In the book Crucial Conversations, the authors tell a story of a husband who came home after a long day of work to find his wife crying and upset. When he asked her what was wrong, she snapped back "you know what's wrong!" He had no idea. They had been happily married for years and he found her emotional state unusual and unsettling. He probed deeper. Reluctantly, she showed him a receipt from a cheap motel down the road. The receipt read $58. Why would he need to stay at a hotel down the street? What was this all about?
She jumped to the conclusion that he was having an affair, after all that could be the only explanation. She was angry and extremely hurt. What was his excuse?
The husband seemed caught off guard and confused. He said, "there has to be some explanation. I didn't stay at the hotel. I'm not having an affair!" But she had already made up her mind. She would hear none of it.
Have you ever jumped to conclusions and got mad at someone only to find out you were wrong? Of course you have, we all have. Chances are that your anger was a response to a story you sold yourself on what the other party's motive was. In fact, you were convinced of it.
This story was no different. After investigating the receipt, the couple discovered that the hotel charge was because they had gone out to eat together at a Chinese restaurant earlier that month that was owned by the same man who owned the hotel. He had run their Credit Card through the hotel's machine and therefore Visa showed it as an expense from the hotel rather than from the restaurant. Oops!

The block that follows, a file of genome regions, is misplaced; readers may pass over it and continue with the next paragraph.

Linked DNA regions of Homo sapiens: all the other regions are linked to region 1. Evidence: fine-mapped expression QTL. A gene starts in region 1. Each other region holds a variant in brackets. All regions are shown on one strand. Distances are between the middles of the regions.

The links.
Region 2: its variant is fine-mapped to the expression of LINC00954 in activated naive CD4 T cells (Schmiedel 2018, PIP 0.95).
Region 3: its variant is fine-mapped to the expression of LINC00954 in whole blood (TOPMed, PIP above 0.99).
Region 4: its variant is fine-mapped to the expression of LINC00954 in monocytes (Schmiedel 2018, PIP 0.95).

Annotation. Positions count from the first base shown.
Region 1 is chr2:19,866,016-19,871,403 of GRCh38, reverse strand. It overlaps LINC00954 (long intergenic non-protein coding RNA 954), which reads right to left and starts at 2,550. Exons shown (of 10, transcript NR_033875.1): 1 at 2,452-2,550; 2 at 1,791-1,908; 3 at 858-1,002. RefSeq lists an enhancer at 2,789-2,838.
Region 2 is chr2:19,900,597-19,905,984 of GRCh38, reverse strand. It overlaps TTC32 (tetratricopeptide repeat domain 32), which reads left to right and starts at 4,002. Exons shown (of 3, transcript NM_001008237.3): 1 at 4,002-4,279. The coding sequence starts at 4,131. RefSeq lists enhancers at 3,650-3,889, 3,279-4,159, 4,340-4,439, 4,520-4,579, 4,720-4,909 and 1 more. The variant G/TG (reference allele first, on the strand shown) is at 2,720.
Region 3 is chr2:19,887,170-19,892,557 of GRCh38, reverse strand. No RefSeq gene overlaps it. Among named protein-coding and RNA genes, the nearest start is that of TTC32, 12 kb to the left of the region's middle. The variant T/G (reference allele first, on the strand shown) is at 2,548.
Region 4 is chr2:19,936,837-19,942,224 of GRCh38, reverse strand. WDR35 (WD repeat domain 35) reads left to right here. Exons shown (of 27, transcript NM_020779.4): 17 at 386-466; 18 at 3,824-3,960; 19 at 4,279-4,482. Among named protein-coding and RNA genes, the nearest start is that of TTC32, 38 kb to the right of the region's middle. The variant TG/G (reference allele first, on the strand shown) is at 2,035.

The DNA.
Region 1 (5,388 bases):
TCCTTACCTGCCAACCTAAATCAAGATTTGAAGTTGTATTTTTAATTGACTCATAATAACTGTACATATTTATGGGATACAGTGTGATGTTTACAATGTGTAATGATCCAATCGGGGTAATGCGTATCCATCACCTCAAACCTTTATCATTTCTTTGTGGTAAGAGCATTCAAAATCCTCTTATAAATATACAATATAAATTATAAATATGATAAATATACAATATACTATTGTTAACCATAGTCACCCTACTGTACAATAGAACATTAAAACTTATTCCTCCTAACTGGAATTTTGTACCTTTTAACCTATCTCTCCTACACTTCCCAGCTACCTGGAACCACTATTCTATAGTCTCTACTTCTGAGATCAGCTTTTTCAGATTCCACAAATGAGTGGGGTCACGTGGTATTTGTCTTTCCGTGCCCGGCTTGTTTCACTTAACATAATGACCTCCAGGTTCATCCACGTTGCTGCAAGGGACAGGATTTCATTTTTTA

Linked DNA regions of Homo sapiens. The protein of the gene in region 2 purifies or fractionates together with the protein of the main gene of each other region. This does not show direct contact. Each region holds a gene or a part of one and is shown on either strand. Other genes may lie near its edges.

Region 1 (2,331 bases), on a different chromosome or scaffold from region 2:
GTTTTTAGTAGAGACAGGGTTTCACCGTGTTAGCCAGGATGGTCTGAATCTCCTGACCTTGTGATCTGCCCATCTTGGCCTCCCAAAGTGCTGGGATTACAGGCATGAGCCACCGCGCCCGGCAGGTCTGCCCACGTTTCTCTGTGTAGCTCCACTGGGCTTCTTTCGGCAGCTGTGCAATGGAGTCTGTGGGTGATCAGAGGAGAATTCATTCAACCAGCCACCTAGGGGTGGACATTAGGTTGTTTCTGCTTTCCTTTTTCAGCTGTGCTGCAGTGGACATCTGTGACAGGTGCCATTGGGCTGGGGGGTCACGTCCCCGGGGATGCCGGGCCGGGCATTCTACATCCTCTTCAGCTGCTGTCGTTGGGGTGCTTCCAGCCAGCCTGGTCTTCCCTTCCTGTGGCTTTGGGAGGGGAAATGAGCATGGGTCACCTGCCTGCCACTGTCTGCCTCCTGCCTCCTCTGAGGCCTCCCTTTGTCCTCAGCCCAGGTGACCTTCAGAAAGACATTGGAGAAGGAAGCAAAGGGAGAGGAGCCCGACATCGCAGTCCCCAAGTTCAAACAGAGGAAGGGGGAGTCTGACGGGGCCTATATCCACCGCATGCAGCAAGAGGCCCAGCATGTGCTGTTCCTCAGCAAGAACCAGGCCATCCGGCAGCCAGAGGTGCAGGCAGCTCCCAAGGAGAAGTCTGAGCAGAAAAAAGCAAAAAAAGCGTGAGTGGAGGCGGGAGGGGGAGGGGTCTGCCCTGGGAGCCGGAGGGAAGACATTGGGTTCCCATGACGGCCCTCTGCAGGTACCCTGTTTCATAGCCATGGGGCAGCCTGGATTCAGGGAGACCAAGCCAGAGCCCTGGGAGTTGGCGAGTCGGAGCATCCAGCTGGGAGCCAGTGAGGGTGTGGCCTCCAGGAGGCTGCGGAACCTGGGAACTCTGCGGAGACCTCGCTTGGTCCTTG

Jesus said, "Do not judge, or you too will be judged" in Matthew 7:1. We are told other places in the Bible, however, we are to judge people's actions and track record. But that's not what Jesus is referring to in Matthew 7. Jesus is telling us is that judging someone's motives is a dangerous practice and will often lead to error. And here's why.
Anger is an emotion, and we control our own emotions. No one can make us mad. We make ourselves mad. Anger is often a response to a story we sell on the motive of the person who "made us mad." We jump to conclusions based on our past, or their past and formulate a story that convinces us we have been wronged and we are angry. Therefore, if you want to change your emotion, change the story you are selling yourself.
Paul said in Philippians 4:8-9, "I’d say you’ll do best by filling your minds and meditating on things true, noble, reputable, authentic, compelling, gracious—the best, not the worst; the beautiful, not the ugly; things to praise, not things to curse."
If we were to believe the best in people first, then seek the facts to find out the real story, we would save ourselves from a lot of strife and conflict. Because, let's face it, sometimes we're wrong and sometimes being wrong can cause a great deal damage to valuable relationships.
So in conclusion, when you're angry at someone, check to see if you know the facts or if your "facts" are just a story you have sold yourself. If it is a story, change the story. Believe the best in them. And then, seek the facts until you can uncover the truth.
Question: Pay attention to your emotions today. What emotions have you had today because of a story you told yourself? Try changing the story. What happened to your emotion?